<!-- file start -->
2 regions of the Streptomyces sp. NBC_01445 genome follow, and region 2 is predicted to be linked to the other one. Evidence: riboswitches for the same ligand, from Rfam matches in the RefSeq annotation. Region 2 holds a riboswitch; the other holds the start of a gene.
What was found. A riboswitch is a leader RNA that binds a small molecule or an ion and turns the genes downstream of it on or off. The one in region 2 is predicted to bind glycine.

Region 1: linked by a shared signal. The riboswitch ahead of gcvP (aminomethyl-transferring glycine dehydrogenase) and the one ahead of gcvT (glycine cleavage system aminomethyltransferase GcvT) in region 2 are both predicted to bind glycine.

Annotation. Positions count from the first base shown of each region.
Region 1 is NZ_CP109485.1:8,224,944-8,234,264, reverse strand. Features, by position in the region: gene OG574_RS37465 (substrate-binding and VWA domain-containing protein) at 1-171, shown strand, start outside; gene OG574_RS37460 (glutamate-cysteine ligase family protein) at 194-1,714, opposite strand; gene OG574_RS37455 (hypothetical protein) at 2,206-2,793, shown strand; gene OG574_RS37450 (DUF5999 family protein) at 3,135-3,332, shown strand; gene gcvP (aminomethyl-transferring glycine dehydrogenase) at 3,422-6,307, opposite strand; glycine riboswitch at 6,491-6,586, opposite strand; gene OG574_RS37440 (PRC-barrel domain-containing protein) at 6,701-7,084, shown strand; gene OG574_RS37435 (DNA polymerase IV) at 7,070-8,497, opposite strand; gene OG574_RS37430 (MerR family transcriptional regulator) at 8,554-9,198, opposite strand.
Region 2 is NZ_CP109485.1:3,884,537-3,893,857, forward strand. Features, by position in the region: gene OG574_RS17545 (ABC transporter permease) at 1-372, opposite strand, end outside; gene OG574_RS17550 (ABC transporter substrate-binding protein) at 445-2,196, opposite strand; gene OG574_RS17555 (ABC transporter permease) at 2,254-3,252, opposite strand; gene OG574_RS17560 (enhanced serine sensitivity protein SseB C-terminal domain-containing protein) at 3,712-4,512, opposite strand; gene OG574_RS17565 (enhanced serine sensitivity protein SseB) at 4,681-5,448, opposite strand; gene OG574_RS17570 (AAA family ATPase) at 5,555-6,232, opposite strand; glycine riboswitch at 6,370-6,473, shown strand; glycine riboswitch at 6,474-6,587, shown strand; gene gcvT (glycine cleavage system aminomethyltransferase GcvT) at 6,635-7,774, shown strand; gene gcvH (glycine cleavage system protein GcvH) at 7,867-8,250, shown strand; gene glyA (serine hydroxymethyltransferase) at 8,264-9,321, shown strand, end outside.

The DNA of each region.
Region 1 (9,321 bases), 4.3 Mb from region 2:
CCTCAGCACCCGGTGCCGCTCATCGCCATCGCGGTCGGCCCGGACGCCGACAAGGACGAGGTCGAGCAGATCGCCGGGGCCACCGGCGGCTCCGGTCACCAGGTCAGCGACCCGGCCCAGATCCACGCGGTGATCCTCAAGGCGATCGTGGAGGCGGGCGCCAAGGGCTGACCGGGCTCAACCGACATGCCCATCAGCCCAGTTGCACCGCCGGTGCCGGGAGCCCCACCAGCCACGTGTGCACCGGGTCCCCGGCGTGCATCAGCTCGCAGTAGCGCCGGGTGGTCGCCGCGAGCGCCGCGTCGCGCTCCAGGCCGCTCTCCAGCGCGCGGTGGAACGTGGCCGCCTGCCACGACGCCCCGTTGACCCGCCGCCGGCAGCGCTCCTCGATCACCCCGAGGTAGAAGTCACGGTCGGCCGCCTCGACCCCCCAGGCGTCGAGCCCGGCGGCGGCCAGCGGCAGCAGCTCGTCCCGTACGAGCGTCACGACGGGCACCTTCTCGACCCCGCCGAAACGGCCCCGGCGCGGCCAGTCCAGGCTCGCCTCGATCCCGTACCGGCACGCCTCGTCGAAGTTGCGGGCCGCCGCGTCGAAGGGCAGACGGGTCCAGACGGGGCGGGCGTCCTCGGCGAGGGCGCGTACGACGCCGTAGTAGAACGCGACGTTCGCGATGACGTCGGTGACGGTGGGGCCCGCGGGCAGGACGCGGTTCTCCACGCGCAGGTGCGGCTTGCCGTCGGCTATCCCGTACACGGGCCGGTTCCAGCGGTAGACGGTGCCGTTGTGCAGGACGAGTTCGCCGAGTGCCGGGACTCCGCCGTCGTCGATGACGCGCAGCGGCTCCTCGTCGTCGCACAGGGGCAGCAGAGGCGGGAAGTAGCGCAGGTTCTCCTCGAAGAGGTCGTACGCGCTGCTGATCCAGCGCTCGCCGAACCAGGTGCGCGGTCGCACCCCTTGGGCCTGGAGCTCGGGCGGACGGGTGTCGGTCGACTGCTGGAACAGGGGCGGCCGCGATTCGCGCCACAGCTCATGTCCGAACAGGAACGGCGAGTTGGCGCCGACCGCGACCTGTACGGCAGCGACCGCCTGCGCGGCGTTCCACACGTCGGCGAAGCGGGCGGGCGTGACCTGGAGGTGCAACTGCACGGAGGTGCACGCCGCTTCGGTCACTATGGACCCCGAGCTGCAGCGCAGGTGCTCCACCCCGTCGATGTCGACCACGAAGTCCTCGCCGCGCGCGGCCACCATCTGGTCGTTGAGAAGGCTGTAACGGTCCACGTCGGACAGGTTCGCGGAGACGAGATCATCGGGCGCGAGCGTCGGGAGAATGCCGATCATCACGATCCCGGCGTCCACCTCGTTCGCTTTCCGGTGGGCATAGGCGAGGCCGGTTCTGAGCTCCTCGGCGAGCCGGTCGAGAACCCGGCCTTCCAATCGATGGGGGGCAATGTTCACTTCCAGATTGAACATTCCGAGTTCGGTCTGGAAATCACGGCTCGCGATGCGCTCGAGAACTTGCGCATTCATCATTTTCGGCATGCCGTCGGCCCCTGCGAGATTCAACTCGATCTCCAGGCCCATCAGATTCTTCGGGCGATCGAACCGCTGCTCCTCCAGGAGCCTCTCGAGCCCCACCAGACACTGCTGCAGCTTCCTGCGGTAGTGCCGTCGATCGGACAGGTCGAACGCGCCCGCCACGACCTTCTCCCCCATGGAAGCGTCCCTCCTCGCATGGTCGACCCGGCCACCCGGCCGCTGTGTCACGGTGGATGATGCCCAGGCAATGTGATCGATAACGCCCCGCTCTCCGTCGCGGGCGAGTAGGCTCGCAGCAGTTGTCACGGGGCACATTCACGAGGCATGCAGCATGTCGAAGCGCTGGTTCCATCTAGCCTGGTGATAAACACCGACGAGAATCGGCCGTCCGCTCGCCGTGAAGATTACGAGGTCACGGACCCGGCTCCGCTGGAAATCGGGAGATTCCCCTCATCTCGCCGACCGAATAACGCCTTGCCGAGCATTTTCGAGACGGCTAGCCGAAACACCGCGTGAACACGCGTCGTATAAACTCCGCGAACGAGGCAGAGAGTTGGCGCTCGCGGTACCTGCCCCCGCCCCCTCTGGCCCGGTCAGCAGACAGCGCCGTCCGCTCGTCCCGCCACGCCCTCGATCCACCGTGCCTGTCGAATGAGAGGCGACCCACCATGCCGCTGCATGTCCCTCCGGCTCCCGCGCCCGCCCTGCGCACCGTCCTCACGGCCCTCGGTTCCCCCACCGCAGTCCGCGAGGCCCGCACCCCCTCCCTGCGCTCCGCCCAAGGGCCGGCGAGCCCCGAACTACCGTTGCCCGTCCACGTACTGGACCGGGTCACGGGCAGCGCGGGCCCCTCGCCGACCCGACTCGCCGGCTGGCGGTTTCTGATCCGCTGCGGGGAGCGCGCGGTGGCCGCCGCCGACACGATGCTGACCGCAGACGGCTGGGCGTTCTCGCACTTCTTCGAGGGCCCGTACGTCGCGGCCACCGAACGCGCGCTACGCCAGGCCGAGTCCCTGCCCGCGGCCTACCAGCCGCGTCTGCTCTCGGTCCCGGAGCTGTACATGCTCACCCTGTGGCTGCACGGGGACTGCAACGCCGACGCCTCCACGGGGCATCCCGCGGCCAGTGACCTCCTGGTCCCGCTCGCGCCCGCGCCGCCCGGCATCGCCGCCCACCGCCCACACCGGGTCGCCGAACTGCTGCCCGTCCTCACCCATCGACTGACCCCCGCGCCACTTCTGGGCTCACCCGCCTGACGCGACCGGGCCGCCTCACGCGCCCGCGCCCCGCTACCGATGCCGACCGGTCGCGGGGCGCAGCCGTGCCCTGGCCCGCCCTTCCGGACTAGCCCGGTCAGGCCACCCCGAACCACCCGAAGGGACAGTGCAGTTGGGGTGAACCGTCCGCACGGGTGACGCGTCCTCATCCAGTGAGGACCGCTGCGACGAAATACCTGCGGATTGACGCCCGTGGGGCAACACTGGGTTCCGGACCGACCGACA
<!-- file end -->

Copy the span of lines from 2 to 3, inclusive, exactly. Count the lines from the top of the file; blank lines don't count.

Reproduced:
What was found. A riboswitch is a leader RNA that binds a small molecule or an ion and turns the genes downstream of it on or off. The one in region 2 is predicted to bind glycine.

Region 1: linked by a shared signal. The riboswitch ahead of gcvP (aminomethyl-transferring glycine dehydrogenase) and the one ahead of gcvT (glycine cleavage system aminomethyltransferase GcvT) in region 2 are both predicted to bind glycine.